Each lecturer is a world class authority who speaks at length on the subject and then invites questions from the audience. Not only is the speaker an expert and highly engaging, but the questions from the audience are often as informed and informative as the speaker’s answers. CI’s website reports that approximately 100 lecturers speak at CI each season. The most popular lecturers appear in the 4000-seat Amphitheater, and others appear in the Parthenon-like Hall of Philosophers, the Hall of Christ, the Writer’s Center and other places on the grounds.

By the early twentieth century music became increasingly important to the CI program, and in 1929 the Chautauqua Symphony Orchestra was founded. The symphony plays three times a week in the Amphitheater, featuring distinguished instrumental soloists and vocal artists. Young Artists are also brought to CI on scholarship to study and perform in ensemble, orchestral and operatic works. I saw a Young Artist’s concert performance of La Boheme that was as good as any opera I’d seen at Covent Garden or The Met. In addition, CI hosts many popular entertainers. This year attendees were treated to The Beach Boys, The Punch Brothers, Bela Fleck, Sharon Isbin, and Carol Burnett.

Want more? There’s theater too. This year CI presented a number of classic theater performances: Thornton Wilder’s Our Town, Lynn Nottage’s Intimate Apparel and Shakespeare’s Macbeth and Henry V, as well as theatrical workshops for newly written plays. And if after all this you need to watch a good movie, CI has a movie house where current-run and classic films are shown.

Revolving around the axis of CI’s nine-week program are the educational classes offered to attendees. At every level, the faculty is very prestigious [see, e.g., this year’s faculty biographies]. Whether the subject is history, philosophy, psychology, government, social studies, science or the arts, Chautauqua offers a variety of classes that will suit the taste of any novice or committed student.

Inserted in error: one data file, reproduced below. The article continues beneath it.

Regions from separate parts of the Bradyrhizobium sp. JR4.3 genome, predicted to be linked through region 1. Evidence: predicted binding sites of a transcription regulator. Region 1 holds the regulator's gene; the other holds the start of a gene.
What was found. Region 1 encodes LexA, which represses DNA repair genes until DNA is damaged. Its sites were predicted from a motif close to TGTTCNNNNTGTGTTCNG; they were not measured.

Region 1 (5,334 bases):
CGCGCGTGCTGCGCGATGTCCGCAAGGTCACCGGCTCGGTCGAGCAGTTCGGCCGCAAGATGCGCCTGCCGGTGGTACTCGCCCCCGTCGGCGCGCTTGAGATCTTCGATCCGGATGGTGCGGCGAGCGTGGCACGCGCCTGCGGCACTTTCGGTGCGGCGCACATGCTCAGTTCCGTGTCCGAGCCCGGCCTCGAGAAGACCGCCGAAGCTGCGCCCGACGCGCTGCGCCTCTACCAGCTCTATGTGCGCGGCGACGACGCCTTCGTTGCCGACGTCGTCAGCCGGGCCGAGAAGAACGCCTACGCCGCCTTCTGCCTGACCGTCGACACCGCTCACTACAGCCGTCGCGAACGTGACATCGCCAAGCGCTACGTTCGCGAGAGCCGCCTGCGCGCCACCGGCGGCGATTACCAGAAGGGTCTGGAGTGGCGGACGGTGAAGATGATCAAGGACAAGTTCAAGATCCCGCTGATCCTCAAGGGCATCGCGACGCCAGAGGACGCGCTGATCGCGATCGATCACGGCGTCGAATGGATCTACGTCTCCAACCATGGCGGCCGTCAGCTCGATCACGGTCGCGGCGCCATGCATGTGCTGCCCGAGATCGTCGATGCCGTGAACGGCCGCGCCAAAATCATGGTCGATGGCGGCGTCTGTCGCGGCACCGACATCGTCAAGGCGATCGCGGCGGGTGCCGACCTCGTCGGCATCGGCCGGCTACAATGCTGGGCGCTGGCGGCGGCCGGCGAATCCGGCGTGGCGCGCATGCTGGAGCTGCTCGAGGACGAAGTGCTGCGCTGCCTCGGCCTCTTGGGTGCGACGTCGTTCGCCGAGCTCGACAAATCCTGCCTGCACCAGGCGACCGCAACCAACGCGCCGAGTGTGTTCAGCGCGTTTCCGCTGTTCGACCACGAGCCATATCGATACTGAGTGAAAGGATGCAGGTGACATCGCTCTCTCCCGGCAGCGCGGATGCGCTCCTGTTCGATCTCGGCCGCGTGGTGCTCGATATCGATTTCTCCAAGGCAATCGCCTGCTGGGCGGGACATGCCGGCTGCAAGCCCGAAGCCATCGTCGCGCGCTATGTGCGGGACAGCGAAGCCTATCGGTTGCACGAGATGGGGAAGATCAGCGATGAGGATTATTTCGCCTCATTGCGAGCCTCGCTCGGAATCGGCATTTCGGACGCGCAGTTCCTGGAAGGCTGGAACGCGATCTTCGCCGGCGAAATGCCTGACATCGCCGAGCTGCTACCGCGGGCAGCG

Undoubtedly, the arts have the highest profile here. The Schools of Art, Dance, Theater, Voice, Piano, Instrumental and Theater are intended for serious students who are pursuing a career in the arts and admission to the programs is selective. However, outside of the Schools, are the weekly programs for the novice and somewhat more advanced (but less career oriented) artist, who are given expert instruction tailored to his or her background and experience.

CI’s one limitation is that it doesn’t have much to offer in the way of dining. There are a couple of good sandwich shops off Bestor Plaza and that’s about it, save for hotels like the Athenaeum, the Spencer and others which require notice of your intention to dine there. A few miles from CI, on Route 394 in Mayville, are some very good restaurants like the Watermark, La Fleur and Olive’s at Chautauqua Suites.

As my friend kept beating the Chatauqua drum like an Iroquois, I finally checked the website and saw that Laura Kasischke would be teaching poetry during week seven. I knew Kasischke’s poetry fairly well. She is the author of nine books of poetry. Her most recent book, The Infinitesemals, was published last year. Her previous book of poetry, Space, in Chains, won the 2011 National Book Critics Circle Award. She’s also produced ten novels, a few of which have been made into movies. Kasischke received her MFA from the University of Michigan, where she now teaches, and was Alice Fulton’s student. So it I didn’t take me more than a minute to sign up for her class. [During the week she was at CI, Kasischke was awarded the Bess Hokin Prize by Poetry magazine.]